Local restaurants, bars, salons and tattoo shops are among the businesses that got the green light to reopen when the Wisconsin Supreme Court on May 13 struck down the safer-at-home order extension. The switch has been flipped, but that doesn't mean the COVID-19 health risks are gone.

"The reality is it's a highly communicable disease," Wisconsin Economic Development Corp. Secretary Missy Hughes said. "The science hasn't changed. The politics continue to change, but the science behind all this has not changed."

Business owners can turn to the WEDC website for guidance on safely reopening in the midst of a pandemic. It offers both general guidelines and specific information for different types of business.

“While I am happy for people to be able to reopen their businesses and get back to work, they should be reminded that COVID-19 is still a threat,” Douglas County Public Health Officer Kathy Ronchi said. “People should not open their businesses unless they follow the prevention strategies outlined in the WEDC guidance.”

Eldorado Bar & Grill in the village of Oliver was among the establishments that opened Wednesday night.

“It’s scary. It is scary,” owner Todd Pfeffer said. “There’s so many uncertainties.”

But the business, which has been selling curbside meat and hand sanitizer, was ready to roll with tables spaced at least 7 feet apart and bar stools 6 feet apart.

“Only six people to a table, and of course, wear a mask, and clean, clean, clean,” Pfeffer said.

Becky Sutherland, of Superior, stopped by the Oliver business Wednesday.

“It was nice to get out,” she said, and fellow patrons were in good spirits and happy to see each other.

Sutherland said she felt completely safe.

“Todd has the bar spaced for social distancing. And the bartenders have safety protocols they have to follow, including masks and a crazy amount of handwashing,” she said.

Birds Bar in South Superior also opened its doors Wednesday night.

“When we got the news that we could open we came down and unlocked the doors and so many people came in that we haven’t seen in a long time and we did serve them,” co-owner Kim Moore said. “In hindsight, it may have been a mistake because we were not prepared.”

The response from the public was heartwarming.

“It was amazing to see. This bar, like every bar, is more than just a tavern. It’s a sense of community and family,” Moore said. “There are so many people we missed so deeply and they all came in to say hello and it was wonderful to see people smiling and gathering and chatting again, but we need to do it in an organized and safe manner.”

On Thursday, Birds Bar staff were separating tables, removing stools and prepping plastic drinkware for a Friday reopening. Moore planned to research Centers for Disease Control guidelines, print out information and meet with her 12 employees to find out who felt comfortable coming in.

“We do need to open because business is suffering a little bit with the bar not being opened, but we want to do it in an educated way,” Moore said.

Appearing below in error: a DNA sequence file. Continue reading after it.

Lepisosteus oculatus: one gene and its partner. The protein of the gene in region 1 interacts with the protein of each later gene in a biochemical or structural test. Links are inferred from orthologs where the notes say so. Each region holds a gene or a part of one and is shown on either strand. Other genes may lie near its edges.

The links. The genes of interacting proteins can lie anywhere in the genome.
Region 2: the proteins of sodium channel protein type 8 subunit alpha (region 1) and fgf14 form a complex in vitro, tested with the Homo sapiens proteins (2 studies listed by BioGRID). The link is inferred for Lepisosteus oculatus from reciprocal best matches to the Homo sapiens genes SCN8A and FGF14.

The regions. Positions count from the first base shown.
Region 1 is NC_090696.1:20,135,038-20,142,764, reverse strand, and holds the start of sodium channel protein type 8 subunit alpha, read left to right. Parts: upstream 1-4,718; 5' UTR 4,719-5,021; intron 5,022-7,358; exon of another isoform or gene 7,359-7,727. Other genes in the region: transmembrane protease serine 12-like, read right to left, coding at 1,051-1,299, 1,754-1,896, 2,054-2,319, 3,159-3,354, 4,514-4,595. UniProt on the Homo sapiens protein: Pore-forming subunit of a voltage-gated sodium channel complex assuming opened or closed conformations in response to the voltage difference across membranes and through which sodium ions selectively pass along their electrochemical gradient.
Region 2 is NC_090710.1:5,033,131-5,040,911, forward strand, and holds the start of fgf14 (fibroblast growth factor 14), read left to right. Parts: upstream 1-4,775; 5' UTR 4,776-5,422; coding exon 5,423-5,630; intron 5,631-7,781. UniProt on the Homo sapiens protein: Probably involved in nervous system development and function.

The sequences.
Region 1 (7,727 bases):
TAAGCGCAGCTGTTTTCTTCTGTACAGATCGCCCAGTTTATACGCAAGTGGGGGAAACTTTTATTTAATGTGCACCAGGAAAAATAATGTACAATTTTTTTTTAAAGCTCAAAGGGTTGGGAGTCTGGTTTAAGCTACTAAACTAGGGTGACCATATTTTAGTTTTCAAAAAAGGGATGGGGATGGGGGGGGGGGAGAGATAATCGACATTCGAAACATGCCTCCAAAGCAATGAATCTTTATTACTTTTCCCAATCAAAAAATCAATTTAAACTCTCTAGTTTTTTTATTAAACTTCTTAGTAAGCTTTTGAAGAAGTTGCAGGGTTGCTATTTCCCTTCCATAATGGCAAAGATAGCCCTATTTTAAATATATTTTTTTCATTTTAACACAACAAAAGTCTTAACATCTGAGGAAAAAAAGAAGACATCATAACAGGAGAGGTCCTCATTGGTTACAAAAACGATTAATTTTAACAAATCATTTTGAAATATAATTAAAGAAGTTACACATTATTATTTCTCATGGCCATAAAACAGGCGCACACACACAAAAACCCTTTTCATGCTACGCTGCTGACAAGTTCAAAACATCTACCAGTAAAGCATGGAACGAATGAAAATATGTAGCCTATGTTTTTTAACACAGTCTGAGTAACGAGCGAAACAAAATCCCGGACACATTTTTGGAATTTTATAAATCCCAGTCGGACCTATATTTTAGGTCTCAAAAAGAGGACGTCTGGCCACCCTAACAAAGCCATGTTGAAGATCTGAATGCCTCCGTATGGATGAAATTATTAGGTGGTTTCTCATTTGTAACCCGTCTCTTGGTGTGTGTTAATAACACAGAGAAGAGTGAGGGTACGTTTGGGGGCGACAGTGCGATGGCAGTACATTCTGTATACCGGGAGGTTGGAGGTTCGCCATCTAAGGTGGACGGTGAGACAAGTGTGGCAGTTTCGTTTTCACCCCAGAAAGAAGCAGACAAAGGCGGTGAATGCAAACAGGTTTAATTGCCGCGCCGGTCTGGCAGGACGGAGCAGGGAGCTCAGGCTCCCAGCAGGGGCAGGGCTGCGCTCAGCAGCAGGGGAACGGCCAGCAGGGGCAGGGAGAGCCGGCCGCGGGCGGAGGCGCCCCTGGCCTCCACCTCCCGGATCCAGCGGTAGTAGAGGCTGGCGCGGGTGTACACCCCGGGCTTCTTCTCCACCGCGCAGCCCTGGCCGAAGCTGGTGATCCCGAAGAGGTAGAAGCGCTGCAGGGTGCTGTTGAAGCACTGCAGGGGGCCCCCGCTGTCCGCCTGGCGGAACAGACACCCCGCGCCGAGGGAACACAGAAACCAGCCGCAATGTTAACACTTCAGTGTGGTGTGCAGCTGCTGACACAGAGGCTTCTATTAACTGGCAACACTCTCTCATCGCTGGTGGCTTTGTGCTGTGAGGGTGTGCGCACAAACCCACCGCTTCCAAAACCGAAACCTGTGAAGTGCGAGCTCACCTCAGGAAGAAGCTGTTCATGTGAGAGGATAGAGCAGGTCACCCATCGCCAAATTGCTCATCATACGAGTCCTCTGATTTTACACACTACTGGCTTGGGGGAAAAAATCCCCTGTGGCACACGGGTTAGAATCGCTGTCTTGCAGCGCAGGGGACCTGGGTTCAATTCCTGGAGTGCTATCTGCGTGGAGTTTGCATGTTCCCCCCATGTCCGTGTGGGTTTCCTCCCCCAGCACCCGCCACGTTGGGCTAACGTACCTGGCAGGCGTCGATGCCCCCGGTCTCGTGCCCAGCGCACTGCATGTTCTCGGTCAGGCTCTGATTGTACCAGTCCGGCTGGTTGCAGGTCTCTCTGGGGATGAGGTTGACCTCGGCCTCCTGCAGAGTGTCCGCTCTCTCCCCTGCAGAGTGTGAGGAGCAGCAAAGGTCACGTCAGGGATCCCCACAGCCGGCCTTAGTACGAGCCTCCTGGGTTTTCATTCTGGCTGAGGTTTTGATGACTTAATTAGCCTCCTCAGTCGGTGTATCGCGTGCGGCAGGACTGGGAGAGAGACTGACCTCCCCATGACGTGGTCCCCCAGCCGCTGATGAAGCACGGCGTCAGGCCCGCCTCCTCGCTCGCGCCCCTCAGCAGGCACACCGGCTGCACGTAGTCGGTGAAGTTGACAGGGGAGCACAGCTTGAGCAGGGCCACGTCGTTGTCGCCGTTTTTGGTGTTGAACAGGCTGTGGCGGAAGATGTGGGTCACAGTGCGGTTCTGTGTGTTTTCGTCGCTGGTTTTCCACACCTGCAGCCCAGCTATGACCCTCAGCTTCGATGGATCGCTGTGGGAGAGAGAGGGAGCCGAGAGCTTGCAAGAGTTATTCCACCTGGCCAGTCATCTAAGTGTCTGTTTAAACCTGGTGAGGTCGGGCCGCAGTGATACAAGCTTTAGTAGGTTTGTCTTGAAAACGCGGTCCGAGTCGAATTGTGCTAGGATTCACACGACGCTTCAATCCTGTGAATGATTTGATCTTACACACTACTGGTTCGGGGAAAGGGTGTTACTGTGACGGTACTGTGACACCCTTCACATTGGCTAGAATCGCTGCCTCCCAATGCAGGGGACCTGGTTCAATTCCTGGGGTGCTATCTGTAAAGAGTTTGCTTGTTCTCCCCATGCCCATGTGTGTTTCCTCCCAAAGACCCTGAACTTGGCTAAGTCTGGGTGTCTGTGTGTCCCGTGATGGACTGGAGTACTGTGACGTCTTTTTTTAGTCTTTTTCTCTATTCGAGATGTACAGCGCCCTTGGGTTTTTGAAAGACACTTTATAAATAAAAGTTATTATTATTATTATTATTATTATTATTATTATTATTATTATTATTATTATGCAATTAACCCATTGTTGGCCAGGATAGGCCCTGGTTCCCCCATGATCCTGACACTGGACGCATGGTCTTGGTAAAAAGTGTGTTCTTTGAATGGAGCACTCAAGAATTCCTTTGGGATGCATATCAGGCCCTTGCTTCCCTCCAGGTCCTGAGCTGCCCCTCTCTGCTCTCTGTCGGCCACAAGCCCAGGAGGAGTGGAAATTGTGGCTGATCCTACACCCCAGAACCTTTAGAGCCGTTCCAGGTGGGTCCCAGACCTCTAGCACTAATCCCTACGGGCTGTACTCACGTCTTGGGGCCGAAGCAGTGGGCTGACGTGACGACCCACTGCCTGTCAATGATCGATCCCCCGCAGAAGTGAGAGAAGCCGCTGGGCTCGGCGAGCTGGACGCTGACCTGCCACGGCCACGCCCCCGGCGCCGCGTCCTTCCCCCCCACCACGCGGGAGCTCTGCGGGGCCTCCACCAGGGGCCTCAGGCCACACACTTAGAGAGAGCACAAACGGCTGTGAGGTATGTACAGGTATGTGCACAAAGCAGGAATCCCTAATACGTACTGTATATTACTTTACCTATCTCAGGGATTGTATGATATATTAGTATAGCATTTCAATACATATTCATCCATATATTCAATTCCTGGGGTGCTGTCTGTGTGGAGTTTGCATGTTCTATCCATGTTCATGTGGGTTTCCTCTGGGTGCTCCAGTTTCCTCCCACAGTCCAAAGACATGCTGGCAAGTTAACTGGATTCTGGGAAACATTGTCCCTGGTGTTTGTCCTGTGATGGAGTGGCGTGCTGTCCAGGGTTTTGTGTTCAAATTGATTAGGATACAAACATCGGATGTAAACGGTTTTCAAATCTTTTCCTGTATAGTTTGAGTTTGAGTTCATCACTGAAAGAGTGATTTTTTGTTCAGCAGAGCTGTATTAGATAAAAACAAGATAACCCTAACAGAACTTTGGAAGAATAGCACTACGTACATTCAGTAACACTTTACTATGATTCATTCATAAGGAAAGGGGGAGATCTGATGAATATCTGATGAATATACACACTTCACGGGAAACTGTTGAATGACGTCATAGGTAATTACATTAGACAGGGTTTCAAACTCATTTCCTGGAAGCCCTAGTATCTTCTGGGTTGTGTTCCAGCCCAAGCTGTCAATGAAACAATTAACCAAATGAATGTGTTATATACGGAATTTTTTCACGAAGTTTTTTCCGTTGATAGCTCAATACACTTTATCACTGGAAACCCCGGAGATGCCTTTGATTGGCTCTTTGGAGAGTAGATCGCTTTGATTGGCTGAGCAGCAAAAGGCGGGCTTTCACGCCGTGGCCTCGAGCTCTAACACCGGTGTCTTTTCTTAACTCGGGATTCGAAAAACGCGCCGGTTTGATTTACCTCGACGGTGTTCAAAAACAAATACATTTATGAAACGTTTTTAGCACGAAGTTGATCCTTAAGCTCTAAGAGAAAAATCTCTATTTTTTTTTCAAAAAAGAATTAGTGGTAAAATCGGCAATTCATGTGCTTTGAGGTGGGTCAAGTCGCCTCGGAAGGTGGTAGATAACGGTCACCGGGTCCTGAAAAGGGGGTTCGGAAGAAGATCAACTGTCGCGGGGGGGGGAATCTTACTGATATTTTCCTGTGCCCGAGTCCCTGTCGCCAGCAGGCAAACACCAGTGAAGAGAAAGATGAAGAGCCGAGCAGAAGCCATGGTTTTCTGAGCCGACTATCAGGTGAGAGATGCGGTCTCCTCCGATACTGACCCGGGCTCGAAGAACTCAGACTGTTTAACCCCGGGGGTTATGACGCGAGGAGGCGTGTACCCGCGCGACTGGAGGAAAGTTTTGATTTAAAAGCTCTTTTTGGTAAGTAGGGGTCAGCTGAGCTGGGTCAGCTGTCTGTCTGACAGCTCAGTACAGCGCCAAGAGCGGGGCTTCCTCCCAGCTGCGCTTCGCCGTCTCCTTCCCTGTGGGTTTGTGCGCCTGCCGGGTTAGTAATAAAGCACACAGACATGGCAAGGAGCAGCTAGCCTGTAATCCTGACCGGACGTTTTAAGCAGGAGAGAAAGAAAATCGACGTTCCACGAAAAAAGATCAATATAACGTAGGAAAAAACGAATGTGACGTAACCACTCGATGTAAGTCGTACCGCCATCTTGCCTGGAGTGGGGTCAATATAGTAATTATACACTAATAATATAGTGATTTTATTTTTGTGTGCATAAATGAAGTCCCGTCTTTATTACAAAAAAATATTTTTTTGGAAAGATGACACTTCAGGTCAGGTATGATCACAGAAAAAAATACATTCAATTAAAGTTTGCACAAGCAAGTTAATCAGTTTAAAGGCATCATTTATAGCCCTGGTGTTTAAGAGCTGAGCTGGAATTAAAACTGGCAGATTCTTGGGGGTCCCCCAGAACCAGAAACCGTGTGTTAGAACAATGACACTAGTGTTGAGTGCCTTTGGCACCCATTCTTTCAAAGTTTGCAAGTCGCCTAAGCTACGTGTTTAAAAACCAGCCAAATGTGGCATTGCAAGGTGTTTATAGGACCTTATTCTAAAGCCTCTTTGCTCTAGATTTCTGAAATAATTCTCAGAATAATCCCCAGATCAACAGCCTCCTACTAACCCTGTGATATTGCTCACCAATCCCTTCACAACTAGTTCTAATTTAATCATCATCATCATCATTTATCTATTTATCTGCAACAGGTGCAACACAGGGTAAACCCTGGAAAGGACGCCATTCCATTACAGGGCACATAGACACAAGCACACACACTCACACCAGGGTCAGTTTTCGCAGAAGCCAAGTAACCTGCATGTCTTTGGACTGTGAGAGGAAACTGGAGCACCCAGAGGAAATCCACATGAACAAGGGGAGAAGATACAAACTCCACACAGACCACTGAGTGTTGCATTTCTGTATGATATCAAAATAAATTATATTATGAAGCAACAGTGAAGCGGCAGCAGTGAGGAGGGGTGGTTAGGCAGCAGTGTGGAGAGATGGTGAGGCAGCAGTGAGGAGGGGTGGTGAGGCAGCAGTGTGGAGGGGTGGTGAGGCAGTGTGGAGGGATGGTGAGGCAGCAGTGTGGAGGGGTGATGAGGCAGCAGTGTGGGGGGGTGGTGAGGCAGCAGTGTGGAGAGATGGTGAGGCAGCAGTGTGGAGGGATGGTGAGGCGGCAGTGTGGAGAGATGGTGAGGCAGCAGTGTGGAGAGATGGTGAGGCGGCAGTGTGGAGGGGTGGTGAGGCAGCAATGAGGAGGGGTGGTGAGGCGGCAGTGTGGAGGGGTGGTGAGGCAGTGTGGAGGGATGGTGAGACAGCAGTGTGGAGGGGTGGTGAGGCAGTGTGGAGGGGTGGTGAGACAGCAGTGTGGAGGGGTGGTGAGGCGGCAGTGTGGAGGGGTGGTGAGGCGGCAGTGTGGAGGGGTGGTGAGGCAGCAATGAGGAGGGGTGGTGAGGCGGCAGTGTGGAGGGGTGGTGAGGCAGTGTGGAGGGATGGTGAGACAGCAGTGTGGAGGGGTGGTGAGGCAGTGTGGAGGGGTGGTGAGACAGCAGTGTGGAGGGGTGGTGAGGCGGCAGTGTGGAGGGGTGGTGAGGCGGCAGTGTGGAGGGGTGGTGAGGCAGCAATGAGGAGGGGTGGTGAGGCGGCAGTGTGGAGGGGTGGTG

Many area bars and restaurants reached out to customers via Facebook to let them know they would reopen soon. It's easier to shut down quickly than it is to start up quickly, owners posted. Some even chose to remain with their current curbside and delivery menus.

Surrounding counties are still having high numbers of positive cases and even deaths, Ronchi said.

“Having our businesses open when theirs are not may draw people from those areas to our community, thus potentially bringing the virus with them,” she said.

Isolation and quarantine orders for people who develop the disease are still in place, and any outbreak associated with poor sanitation or crowd control could result in the closing of an establishment, Ronchi said.

Members of the public can also take steps to keep the virus at bay, from wearing a mask to washing their hands. People can choose to stay home, or come back later if a business is busy.

“I have confidence the business owners want to do the right thing,” Ronchi said. “We are here to help them in their decision making as they reopen. Our goal is to keep them safe, as well as their customers.”

Masks, sanitizer and social distancing are part of the new norm.

“Things are different and they’re going to be for some time, until we have a vaccination,” Pfeffer said. “We have to try to keep everybody safe.”

State stats

  • As of Thursday, May 14, Wisconsin had 11,275 positive test results and 434 deaths statewide.
  • There have been 12 confirmed cases of COVID-19 in Douglas County as well as five probable cases in people who had close contact with a person who tested positive and displayed symptoms, but were not tested, according to the county's "COVID-19 dashboard."
  • The positive cases involved seven people in the city of Superior, two in the town of Superior and three in the Village of Lake Nebagamon. To date, 12 of them have recovered and 65 people have completed quarantine without symptoms.